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Knowledge Management > Interviews > "Knowledge management helps us stay on top of new software ..... >

"Knowledge management helps us stay on top of new software projects, emerging technologies, and customer satisfaction"

Madanmohan Rao interviews V.P. Kochikar, KM Head, Education & Research Department, Infosys Technologies

Vivekanand P. Kochikar is the head of KM at the Education & Research Department at Infosys Technologies (www.infy.com), one of ia's most admired and successful software companies, publicly listed in India and the U.S. His background is in industrial engineering, and he has been in the software industry for the last decade. At Infosys, Kochikar has been overseeing the design and delivery of internal education and consulting, and carrying out research in software engineering.

He has published papers in the areas of knowledge management, software project management, object technology, systems modeling, and related areas of software engineering in several international and national publications and media. Kochikar is currently on the panel of reviewers for IEEE Software, ACM SAC 2000, and other international journals and conferences.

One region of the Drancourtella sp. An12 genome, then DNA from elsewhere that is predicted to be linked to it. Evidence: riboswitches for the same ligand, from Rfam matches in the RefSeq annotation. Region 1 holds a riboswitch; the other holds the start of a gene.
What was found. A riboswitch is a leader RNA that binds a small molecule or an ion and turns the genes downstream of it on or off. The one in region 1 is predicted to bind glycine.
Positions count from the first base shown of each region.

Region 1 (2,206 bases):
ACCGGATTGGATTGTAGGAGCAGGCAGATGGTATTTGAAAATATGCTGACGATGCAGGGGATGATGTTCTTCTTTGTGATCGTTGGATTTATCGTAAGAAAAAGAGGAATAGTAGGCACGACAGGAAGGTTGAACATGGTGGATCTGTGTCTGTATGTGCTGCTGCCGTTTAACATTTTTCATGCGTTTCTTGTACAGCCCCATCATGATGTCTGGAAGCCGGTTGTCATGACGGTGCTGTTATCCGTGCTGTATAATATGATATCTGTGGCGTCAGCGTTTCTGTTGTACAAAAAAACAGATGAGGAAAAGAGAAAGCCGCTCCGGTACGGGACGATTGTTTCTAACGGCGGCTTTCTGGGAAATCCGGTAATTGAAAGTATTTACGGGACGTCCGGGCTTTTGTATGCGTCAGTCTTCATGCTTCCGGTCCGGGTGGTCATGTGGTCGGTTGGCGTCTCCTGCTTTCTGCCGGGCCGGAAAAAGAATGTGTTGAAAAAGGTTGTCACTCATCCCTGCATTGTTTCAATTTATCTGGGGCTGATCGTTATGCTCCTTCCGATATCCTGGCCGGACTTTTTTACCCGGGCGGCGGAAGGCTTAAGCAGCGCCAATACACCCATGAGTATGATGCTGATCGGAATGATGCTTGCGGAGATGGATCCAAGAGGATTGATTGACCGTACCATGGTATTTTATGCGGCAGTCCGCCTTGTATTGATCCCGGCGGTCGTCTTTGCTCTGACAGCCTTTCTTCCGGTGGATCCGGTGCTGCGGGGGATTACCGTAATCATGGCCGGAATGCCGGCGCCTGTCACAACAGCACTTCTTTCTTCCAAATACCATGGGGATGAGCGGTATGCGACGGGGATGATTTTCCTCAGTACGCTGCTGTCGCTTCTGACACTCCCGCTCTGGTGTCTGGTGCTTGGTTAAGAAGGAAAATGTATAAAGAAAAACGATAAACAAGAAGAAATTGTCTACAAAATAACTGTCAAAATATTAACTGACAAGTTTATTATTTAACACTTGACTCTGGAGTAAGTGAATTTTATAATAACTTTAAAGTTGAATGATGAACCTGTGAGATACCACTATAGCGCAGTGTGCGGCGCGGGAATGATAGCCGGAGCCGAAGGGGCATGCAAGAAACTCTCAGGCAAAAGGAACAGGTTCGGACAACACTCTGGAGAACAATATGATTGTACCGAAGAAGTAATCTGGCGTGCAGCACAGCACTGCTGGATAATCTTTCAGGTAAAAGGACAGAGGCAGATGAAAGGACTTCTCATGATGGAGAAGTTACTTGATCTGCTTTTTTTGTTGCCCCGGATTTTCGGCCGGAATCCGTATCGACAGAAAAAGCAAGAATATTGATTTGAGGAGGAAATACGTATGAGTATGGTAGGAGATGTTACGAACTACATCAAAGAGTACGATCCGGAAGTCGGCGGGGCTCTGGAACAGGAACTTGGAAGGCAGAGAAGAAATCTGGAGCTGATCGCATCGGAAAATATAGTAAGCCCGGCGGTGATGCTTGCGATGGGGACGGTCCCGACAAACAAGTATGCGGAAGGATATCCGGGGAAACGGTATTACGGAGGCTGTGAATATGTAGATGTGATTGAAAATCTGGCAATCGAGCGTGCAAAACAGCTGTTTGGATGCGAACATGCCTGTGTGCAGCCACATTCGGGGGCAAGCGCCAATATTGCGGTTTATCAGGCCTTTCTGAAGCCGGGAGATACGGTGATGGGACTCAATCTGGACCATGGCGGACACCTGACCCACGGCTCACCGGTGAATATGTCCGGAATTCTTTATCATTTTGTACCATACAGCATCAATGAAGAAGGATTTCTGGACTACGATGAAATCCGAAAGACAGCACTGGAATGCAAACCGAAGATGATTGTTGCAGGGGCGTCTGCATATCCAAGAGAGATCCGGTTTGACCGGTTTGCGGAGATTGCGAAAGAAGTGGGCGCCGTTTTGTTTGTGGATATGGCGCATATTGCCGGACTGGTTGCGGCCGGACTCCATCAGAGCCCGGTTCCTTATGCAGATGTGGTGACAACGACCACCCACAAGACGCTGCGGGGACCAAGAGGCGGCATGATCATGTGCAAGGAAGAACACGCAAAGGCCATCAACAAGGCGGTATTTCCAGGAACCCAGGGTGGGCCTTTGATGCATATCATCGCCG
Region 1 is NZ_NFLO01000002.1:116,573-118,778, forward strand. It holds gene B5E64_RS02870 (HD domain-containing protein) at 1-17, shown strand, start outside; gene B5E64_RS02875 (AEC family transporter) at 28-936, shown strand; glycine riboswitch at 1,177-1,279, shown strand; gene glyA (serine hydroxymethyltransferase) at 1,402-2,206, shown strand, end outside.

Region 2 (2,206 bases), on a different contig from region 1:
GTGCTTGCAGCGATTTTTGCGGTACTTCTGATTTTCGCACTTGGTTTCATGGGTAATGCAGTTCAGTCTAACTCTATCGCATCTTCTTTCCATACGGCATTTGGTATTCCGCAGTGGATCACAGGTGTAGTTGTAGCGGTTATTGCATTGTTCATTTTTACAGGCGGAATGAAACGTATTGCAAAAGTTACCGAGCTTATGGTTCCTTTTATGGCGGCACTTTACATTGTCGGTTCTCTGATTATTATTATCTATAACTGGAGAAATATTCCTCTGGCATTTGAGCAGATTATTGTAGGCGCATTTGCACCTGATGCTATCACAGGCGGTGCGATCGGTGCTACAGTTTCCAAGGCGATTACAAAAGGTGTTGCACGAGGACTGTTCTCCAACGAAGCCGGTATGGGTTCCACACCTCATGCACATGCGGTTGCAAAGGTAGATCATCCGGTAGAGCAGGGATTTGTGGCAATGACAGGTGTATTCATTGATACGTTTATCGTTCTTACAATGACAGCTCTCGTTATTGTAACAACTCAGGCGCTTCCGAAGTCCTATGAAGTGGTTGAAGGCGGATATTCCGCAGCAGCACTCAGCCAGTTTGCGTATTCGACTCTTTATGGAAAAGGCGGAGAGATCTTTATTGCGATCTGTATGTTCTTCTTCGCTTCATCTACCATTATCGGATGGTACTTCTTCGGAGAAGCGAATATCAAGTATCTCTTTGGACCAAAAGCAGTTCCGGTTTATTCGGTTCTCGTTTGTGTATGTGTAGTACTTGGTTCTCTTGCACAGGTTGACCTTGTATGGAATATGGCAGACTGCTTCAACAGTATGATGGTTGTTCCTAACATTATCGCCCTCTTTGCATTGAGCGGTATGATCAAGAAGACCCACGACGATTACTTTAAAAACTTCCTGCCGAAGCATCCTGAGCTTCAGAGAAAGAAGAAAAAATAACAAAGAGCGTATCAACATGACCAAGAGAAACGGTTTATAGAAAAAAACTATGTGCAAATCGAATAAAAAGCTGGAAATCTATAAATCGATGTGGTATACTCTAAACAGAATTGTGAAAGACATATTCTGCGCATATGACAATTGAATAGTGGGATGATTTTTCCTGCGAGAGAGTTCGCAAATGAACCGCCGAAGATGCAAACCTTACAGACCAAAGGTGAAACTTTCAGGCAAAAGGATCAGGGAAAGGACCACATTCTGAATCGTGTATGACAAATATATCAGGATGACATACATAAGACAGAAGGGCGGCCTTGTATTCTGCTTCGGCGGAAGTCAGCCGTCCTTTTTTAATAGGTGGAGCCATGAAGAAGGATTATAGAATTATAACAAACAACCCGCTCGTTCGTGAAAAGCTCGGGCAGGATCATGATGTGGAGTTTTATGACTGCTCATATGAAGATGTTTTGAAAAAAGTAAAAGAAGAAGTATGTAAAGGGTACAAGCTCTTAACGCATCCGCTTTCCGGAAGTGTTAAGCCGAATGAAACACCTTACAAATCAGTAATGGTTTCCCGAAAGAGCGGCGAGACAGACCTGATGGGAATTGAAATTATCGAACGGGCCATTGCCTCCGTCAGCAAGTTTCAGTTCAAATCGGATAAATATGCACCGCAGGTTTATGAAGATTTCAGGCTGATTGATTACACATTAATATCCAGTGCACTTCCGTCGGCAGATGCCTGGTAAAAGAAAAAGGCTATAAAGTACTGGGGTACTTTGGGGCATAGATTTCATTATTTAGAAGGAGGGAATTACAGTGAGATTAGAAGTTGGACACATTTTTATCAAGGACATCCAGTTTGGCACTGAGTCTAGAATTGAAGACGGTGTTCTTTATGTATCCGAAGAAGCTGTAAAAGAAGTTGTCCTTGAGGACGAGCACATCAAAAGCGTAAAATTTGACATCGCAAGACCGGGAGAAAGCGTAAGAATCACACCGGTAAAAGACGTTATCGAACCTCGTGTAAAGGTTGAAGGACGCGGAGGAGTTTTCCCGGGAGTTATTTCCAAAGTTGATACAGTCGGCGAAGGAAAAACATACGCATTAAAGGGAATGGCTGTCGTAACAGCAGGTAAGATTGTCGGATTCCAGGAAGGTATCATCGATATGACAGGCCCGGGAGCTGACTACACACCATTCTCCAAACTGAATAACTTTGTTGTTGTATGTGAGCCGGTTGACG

He holds a PhD from the Indian Institute of Technology, Madras, an M.Tech. from the Indian Institute of Science, Bangalore, and a B.Tech. from Indian Institute of Technology, Bombay. Kochikar is a member of the IEEE Computer Society.

Q: What is your view of what KM can offer a company like Infosys, and how have you approached the issue conceptually?

A:

Much of the KM literature shows that successful companies must constantly invest in managing, as well as renewing, their intellectual capital on an institutionalised basis. This is particularly true for companies operating in domains like software, which has a high knowledge component and evolves in a fast-paced globalised economy.

At Infosys, our focus has been on the culture and incentivisation of knowledge sharing, attention to the currency of information, and ensuring its utility. We would like every one of our employees - called Infoscions -- to be empowered by the knowledge of every other employee. Ultimately, our organizational learning is leveraged to deliver business value to the customer.

We blend our KM codification schemes with human aspects of interaction as well. We also believe that KM should not be restricted solely to the management levels of the organization, but practiced at all levels.

In a nutshell, our basic KM philosophy is "Learn Once, Use Anywhere."

Q: How did your KM initiative today evolve from its earlier stages, and how did it fit organically into your company's growth?

A: